In Spring 2010 Microsoft Game Studios plans to release "Game Room" functionality for Xbox LIVE and Games for Windows LIVE users. I've been reading through the details and I can't say I'm overly excited. Perhaps it's my age or it could be the fact that I don't see the value in the virtual "game cabinets," but I'm curious to see how this new venture will turn out.
Game Room Description:
Remember pumping quarters into your favorite video games at the classic arcade or passing the joystick between friends on the couch after school? Nothing could beat the sights and sounds of the arcade, with all the colorfully decorated cabinets, or the endless hours of console competition with friends, trumping the top score and mastering the machine.
This spring, “Game Room” on Xbox LIVE lets you relive the glory days of classic arcade games in their original forms. Your avatar will take part in the original sights, sounds and gameplay that will make these retro games come alive on your Xbox 360 and Windows-based PC in one fast, fun experience.
In a world where a search on Google for "Asteroids" or "Centipede" will turn up countless results that allow you to play either emulated versions of the games, or knock offs, what would make the average player want to spend their MS points other than a virtual representation of a cabinet? On top of that, compare the value to that of a common piece of DLC, or a Rock Band song, and where does it really stack up?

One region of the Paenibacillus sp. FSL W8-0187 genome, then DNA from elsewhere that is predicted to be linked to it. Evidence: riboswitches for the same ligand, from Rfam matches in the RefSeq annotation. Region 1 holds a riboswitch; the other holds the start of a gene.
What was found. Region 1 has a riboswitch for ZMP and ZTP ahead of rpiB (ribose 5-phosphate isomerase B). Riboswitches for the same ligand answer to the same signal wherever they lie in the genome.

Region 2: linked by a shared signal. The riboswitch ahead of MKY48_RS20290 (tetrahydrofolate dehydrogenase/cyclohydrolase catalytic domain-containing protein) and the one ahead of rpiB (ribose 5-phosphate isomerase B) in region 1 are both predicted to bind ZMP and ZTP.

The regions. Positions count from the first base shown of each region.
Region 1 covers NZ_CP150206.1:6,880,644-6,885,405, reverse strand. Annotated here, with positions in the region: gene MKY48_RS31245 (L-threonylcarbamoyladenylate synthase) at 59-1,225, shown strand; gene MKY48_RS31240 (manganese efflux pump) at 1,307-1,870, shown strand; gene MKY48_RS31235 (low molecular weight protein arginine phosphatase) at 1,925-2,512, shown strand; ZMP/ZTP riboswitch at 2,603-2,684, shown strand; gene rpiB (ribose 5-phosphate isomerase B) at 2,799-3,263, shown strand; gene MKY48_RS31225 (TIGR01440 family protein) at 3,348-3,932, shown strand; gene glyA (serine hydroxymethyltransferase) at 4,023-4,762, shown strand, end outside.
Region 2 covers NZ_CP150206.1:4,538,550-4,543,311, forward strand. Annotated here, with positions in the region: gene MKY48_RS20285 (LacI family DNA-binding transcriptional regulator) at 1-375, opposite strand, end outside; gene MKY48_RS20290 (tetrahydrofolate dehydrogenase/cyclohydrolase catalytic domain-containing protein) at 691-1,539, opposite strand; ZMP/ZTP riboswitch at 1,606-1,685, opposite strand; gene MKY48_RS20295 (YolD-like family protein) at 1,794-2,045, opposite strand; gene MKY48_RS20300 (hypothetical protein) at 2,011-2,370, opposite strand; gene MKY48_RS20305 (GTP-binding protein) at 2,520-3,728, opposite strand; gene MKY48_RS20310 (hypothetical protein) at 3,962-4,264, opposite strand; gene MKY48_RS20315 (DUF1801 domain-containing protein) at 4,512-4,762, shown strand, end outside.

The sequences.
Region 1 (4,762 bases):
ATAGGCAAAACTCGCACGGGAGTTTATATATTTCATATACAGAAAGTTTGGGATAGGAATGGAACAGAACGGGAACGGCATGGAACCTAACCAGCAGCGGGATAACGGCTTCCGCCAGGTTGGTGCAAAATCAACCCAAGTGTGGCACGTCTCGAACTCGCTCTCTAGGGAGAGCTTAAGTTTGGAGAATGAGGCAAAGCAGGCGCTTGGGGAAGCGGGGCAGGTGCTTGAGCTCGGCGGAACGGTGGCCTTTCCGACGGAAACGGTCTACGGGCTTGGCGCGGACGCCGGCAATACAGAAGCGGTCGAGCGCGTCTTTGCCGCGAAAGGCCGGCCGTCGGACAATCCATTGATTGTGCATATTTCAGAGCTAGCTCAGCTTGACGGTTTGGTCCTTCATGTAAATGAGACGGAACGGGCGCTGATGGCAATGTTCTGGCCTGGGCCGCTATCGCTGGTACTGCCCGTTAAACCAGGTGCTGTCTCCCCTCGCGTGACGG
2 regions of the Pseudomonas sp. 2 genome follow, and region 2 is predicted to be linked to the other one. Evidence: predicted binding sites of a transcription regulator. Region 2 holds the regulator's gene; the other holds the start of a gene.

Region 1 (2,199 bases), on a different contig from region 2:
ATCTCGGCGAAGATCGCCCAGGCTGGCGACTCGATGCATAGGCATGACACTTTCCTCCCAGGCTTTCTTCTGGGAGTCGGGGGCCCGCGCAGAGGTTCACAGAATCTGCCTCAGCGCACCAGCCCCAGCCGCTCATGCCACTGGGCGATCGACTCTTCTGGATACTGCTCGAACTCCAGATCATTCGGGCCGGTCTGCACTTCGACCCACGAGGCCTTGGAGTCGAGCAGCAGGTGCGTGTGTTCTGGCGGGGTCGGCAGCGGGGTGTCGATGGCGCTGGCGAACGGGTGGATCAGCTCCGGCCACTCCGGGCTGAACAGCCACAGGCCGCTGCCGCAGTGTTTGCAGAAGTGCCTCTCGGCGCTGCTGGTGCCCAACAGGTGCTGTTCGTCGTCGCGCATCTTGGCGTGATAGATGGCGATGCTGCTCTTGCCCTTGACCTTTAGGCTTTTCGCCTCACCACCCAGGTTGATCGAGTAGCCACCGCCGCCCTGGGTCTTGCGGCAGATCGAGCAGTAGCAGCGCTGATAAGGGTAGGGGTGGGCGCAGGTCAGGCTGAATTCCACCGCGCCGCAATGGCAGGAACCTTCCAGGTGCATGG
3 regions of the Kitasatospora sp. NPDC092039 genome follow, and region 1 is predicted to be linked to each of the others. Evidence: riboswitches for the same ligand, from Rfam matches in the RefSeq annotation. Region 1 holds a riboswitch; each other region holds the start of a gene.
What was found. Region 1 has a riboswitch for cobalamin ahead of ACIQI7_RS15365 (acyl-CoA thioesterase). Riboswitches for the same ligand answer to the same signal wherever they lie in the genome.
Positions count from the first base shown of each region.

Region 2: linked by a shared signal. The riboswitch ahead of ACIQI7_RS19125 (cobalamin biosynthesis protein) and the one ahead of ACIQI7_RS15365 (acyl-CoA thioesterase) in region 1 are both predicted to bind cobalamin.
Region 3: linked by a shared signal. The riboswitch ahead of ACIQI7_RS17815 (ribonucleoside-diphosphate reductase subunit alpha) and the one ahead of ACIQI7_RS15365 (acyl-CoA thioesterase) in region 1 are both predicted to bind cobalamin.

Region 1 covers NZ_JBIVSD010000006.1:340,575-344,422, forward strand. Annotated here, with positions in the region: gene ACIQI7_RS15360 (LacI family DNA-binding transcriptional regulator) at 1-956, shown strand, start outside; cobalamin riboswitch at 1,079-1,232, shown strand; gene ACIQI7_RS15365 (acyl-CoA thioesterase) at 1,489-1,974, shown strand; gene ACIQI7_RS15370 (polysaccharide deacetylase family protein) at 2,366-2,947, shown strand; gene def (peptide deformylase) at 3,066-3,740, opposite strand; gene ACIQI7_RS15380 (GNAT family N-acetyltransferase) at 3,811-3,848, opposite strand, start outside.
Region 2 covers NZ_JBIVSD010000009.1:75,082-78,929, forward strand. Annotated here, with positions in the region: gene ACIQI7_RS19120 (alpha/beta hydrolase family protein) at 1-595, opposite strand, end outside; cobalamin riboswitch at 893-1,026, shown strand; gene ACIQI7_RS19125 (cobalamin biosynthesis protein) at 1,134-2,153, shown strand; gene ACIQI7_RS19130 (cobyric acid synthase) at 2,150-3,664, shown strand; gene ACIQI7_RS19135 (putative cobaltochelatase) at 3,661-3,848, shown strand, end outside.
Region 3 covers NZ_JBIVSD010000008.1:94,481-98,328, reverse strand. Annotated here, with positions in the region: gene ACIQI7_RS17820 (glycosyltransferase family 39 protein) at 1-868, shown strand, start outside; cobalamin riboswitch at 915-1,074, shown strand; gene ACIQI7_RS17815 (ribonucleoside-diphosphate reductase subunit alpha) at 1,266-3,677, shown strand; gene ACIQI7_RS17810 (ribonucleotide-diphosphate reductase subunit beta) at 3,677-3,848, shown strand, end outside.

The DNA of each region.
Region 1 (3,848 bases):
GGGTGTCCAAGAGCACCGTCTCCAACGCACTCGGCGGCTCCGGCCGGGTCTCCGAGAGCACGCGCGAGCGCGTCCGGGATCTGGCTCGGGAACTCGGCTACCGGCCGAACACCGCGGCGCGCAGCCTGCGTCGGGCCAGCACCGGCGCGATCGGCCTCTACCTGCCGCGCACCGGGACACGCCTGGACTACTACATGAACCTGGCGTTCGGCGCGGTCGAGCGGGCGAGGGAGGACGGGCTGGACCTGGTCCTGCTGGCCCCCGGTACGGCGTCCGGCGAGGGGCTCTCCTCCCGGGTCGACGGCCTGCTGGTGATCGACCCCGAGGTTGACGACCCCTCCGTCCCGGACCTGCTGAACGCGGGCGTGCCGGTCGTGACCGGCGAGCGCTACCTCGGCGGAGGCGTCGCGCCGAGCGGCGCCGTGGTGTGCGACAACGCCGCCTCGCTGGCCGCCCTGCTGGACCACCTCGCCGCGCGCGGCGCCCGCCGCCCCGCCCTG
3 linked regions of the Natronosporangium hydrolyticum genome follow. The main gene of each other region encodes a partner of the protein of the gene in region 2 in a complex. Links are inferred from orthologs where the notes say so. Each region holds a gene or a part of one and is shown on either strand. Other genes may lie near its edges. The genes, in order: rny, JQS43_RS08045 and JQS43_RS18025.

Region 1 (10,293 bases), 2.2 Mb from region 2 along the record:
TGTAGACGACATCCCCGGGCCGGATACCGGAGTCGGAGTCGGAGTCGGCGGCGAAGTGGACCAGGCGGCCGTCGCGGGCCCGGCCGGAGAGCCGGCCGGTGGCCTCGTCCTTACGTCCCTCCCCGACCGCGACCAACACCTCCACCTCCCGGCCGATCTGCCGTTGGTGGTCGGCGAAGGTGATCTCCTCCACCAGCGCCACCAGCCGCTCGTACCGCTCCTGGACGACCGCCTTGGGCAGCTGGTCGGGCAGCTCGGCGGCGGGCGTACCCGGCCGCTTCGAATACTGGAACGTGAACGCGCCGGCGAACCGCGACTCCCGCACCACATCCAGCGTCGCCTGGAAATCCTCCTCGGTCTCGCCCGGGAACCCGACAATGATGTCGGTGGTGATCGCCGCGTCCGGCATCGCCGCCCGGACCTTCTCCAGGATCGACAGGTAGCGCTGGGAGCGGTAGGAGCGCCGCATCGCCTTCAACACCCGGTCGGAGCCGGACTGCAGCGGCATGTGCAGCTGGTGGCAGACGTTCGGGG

I enjoyed playing Asteroids, Centipede, Pac-Man, Dig Dug, and all the other classics... but where do they stand in the world of a modern-day gamer? I look for depth in games now and technological advancements. Frankly, I can't imagine spending more than 30 minutes on Asteroids when I have games like DarkSiders and Bayonetta waiting to be played. For those older gamers out there the nostalgic value of these games may win you over, but the price point may quickly turn you away. I'd think the primary market for re-released arcade games would be for those 30 and above. Now if you look at that demographic... I can't see the desire for them to want to customize a virtual arcade. I'd guess more along the lines of wanting to play on their lunch break at the office.
If we look at an arcade that consists of the titles I named above, the four games would cost a user $20.00 (400msp per) for cross platform functionality. For a single platform that number would be $12.00 (240msp per.) Now I'd like to throw out a few numbers that I've bounced around:
In a traditional arcade, $20 would get you a total of 80 play sessions, or 48 sessions for $12. The value of a digital copy in this regard would be economical, especially if you're a big fan of arcade games and want some variety. Now, moving on, I'd like to compare the price point to what you'd see in-stores in a typical "Arcade Collection." "Sonic's Ultimate Genesis Collection", a variety of 40 games, is obtainable for $20 dollars or less in stores. 40 games vs. 4 games is quite the contrast.
I'd also like to throw another comparison out there; here are some numbers on DLC for Dragon Age and Fable 2. The new "Return to Ostagar" DLC for Dragon Age will run for $5 and will most likely yield several hours of additional game play. Fable 2's "See the Future" DLC's price is $7 and also yields a couple hours of gameplay. Both have a much higher level of production value.
Lastly, a ZERO dollar price point is available if you choose to play via your PC using those search results Google yielded.
Will "Game Room" flop? What do you guys think? Does the value lie in the customization and social elements, or in the gameplay? Does it outweigh the cost? Thoughts?